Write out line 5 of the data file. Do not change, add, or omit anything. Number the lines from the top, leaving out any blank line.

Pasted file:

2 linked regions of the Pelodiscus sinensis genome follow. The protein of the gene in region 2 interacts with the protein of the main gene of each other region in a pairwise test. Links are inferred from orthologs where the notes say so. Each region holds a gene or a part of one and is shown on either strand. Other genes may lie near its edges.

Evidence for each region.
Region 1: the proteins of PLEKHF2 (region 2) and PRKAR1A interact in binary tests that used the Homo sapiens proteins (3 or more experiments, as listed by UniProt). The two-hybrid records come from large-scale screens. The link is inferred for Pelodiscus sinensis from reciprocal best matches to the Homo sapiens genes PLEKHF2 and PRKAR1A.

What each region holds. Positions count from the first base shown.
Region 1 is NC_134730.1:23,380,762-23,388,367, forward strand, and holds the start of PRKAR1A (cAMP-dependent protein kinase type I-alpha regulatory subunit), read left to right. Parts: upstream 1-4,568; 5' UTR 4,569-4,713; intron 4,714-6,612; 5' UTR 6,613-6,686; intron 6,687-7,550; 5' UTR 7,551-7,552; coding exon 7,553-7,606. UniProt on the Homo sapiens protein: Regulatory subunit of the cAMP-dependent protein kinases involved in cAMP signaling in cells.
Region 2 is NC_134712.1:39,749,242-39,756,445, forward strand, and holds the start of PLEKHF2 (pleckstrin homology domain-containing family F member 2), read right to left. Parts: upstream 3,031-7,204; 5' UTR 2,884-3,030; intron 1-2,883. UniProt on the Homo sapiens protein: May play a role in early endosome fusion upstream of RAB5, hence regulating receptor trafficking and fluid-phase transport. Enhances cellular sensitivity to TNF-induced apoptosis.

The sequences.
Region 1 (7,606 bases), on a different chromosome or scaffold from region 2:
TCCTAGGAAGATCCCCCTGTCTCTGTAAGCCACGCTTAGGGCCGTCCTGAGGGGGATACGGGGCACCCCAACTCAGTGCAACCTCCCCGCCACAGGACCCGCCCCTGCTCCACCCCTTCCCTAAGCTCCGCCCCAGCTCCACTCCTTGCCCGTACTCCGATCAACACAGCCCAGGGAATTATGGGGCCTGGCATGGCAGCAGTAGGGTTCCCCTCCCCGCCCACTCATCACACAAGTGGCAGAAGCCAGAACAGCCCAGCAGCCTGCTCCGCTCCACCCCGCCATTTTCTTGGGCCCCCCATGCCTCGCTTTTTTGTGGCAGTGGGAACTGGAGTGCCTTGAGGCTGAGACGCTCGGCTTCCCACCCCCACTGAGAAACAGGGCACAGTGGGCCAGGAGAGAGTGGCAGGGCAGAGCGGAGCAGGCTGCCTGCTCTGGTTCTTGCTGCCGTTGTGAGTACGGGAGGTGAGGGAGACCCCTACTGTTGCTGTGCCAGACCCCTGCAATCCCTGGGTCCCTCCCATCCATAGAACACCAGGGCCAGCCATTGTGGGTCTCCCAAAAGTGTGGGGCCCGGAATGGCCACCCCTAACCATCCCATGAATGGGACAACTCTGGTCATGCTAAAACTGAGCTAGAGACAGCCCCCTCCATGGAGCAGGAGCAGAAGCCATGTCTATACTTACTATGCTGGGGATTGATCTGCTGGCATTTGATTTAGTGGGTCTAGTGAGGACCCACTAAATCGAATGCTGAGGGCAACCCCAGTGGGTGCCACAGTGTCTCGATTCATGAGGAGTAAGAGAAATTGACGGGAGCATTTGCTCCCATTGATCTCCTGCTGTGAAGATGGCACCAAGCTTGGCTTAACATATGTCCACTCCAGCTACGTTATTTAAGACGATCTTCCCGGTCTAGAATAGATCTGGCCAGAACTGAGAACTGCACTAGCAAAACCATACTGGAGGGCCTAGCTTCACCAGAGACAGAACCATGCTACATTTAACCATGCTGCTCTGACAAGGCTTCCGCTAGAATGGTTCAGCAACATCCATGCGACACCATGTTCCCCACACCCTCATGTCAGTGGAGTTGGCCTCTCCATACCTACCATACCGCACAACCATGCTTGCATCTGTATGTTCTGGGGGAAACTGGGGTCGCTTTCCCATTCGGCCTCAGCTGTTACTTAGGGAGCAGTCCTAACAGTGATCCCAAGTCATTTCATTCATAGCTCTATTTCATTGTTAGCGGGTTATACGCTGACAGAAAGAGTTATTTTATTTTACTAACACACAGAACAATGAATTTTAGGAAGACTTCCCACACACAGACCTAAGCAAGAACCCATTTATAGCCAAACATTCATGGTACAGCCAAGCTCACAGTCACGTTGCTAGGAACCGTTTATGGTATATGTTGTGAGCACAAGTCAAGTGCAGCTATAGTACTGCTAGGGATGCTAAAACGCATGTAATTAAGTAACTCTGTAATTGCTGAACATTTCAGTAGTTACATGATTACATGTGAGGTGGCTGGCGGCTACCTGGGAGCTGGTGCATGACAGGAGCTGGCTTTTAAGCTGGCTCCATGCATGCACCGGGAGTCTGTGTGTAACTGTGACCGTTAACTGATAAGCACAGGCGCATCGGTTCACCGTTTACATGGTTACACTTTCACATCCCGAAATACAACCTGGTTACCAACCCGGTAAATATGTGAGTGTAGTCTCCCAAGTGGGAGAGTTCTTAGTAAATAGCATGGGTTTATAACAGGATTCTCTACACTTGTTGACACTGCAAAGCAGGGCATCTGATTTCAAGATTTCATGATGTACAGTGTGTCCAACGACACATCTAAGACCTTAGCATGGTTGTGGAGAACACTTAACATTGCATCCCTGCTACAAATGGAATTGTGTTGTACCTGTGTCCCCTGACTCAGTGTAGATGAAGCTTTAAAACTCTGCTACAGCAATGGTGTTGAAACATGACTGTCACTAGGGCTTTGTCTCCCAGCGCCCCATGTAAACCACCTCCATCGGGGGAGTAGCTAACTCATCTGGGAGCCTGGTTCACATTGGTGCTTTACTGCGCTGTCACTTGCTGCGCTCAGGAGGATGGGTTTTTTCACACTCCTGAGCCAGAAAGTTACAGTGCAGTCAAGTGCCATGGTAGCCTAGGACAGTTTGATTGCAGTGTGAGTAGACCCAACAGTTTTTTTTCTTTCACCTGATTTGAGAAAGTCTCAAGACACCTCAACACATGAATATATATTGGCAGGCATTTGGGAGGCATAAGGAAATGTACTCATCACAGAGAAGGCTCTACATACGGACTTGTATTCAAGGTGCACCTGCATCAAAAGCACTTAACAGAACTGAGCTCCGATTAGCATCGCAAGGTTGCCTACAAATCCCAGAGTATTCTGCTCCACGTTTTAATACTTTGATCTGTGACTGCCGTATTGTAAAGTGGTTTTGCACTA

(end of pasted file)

Region 1 is NC_134730.1:23,380,762-23,388,367, forward strand, and holds the start of PRKAR1A (cAMP-dependent protein kinase type I-alpha regulatory subunit), read left to right. Parts: upstream 1-4,568; 5' UTR 4,569-4,713; intron 4,714-6,612; 5' UTR 6,613-6,686; intron 6,687-7,550; 5' UTR 7,551-7,552; coding exon 7,553-7,606. UniProt on the Homo sapiens protein: Regulatory subunit of the cAMP-dependent protein kinases involved in cAMP signaling in cells.